In order to evaluate the function of sludge aerobic/anoxic digestibility by ultrasonic pretreatment. The SS, VSS and hydrolytic enzyme activities (amylase, glucosidase, protease, phosphatase) were measured before and after ultrasonic pretreatment (28 kHz, 0.15 kW x L(-1), 10 min). The results showed that the performances of aerobic/anoxic were greatly improved after ultrasonic pretreatment, the removal efficiency of VSS went to 44.3%, 7.8% better than of traditional aerobic/anoxic digestion. The variational trend of sludge hydrolytic enzyme activities increased firstly and then fell off during 13d digestion, the maximum of amylase activity and glucosidase activity in ultrasonic sludge, appeared in the 5 d, amylase activity was 0.104 micromol x g(-1) and glucosidase activity was 0.637 (micromol x g(-1). The maximum of intracellular protease activity and extracellular proteases activity in ultrasonic sludge, appeared in the 7 d, intracellular protease activity was 23.68 micromol x g(-1), higher than extracellular proteases activity, and it was playing a leading role in sludge digestion. The acid phosphatase activity of ultrasonic sludge was higher than the control sludge, and the alkaline phosphatase was sensitive to environment. So the alkaline phosphatase activity reduced when the internal properties of sludge was changed.

  7. Ecophysiology of the Actinobacteria in activated sludge systems.

    PubMed

    Seviour, Robert J; Kragelund, Caroline; Kong, Yunhong; Eales, Katherine; Nielsen, Jeppe L; Nielsen, Per H

    2008-06-01

    This review considers what is known about the Actinobacteria in activated sludge systems, their abundance and their functional roles there. Participation in processes leading to the microbiological removal of phosphate and in the operational problems of bulking and foaming are discussed in terms of their ecophysiological traits. We consider critically whether elucidation of their nutritional requirements and other physiological properties allow us to understand better what might affect their survival capabilities in these highly competitive systems. Furthermore, how this information might allow us to improve how these processes work is discussed.

  8. CHEMICAL DIFFERENCES BETWEEN SLUDGE SOLIDS AT THE F AND H AREA TANK FARMS

    SciTech Connect

    Reboul, S.

    2012-08-29

    and HTF samples indicated that the primary crystalline compounds of iron in sludge solids are Fe{sub 2}O{sub 3}, Fe{sub 3}O{sub 4}, and FeO(OH), and the primary crystalline compounds of aluminum are Al(OH){sub 3} and AlO(OH). Also identified were carbonate compounds of calcium, magnesium, and sodium; a nitrated sodium aluminosilicate; and various uranium compounds. Consistent with expectations, oxalate compounds were identified in solids associated with oxalic acid cleaning operations. The most likely oxidation states and chemical forms of technetium are assessed in the context of solubility, since technetium-99 is a key risk driver from an environmental fate and transport perspective. The primary oxidation state of technetium in SRS sludge solids is expected to be Tc(IV). In salt waste, the primary oxidation state is expected to be Tc(VII). The primary form of technetium in sludge is expected to be a hydrated technetium dioxide, TcO{sub 2} {center_dot} xH{sub 2}O, which is relatively insoluble and likely co-precipitated with iron. In salt waste solutions, the primary form of technetium is expected to be the very soluble pertechnetate anion, TcO{sub 4}{sup -}. The relative differences between the F and H Tank Farm waste provide a basis for anticipating differences that will occur as constituents of FTF and HTF waste residue enter the environment over the long-term future. If a constituent is significantly more dominant in one of the Tank Farms, its long-term environmental contribution will likely be commensurately higher, assuming the environmental transport conditions of the two Tank Farms share some commonality. It is in this vein that the information cited in this document is provided - for use during the generation, assessment, and validation of Performance Assessment modeling results.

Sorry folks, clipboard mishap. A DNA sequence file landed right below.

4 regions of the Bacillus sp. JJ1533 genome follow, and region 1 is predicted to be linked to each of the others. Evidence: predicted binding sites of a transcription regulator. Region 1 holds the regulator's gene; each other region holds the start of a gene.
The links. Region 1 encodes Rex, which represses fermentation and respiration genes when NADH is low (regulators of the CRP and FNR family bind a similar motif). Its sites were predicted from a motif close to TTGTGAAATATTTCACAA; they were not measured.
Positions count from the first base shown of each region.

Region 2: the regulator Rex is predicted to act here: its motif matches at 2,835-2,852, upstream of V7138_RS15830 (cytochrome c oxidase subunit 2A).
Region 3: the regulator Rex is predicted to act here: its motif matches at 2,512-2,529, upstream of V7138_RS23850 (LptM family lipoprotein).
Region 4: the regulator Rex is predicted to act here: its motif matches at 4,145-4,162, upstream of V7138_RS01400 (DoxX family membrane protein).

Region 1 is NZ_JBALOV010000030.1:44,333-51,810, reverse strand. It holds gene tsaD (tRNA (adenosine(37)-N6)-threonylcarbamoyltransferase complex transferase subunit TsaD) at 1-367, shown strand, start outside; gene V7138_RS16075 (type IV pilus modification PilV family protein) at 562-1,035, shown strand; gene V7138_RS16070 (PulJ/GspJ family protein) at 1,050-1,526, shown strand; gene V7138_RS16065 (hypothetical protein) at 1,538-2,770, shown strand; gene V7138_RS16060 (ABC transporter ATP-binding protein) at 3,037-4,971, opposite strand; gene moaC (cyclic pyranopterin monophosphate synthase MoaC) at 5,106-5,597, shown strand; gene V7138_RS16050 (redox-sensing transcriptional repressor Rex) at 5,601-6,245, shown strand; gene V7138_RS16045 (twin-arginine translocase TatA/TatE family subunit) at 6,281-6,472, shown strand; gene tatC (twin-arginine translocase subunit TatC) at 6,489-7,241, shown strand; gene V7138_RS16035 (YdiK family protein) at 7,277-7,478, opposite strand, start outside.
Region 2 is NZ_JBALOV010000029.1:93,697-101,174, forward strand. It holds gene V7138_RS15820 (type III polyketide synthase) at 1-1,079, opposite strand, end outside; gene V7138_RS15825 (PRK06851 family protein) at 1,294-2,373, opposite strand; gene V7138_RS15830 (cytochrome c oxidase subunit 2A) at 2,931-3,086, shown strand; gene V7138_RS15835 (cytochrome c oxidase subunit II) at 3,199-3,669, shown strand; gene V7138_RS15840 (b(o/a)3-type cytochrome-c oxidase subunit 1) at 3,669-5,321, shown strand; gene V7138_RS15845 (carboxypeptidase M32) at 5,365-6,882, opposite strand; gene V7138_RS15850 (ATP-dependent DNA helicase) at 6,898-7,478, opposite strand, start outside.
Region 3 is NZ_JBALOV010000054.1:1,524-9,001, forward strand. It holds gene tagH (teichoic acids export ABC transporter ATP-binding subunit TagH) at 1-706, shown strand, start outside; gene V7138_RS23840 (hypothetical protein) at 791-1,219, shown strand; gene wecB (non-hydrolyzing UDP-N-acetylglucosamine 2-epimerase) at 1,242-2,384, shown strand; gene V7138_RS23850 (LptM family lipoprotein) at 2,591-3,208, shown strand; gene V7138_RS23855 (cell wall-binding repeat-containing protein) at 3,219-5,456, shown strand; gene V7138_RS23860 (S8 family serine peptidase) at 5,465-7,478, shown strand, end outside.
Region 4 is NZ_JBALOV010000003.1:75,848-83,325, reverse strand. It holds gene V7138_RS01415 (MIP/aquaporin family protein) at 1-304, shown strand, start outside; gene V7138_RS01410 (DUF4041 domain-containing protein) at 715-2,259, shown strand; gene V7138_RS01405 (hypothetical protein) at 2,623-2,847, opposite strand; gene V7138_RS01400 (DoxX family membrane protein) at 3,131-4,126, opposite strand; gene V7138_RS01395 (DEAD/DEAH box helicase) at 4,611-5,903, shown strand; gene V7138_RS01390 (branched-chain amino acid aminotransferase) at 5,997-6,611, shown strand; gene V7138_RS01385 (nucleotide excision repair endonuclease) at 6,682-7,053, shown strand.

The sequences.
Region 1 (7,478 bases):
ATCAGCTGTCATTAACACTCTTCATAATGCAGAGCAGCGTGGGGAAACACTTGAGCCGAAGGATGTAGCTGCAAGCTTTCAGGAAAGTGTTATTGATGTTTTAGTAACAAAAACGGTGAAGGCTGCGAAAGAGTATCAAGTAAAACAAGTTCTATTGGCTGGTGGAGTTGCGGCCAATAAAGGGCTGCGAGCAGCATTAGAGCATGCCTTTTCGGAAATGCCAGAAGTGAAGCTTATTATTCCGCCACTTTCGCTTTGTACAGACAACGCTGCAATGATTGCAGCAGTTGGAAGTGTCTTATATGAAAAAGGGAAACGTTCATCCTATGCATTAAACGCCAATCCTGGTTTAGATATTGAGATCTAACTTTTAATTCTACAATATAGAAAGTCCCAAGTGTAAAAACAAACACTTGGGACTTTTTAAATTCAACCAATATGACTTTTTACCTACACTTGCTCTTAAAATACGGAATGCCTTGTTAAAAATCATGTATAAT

9. Cost estimation and economical evaluation of three configurations of activated sludge process for a wastewater treatment plant (WWTP) using simulation

    NASA Astrophysics Data System (ADS)

    Jafarinejad, Shahryar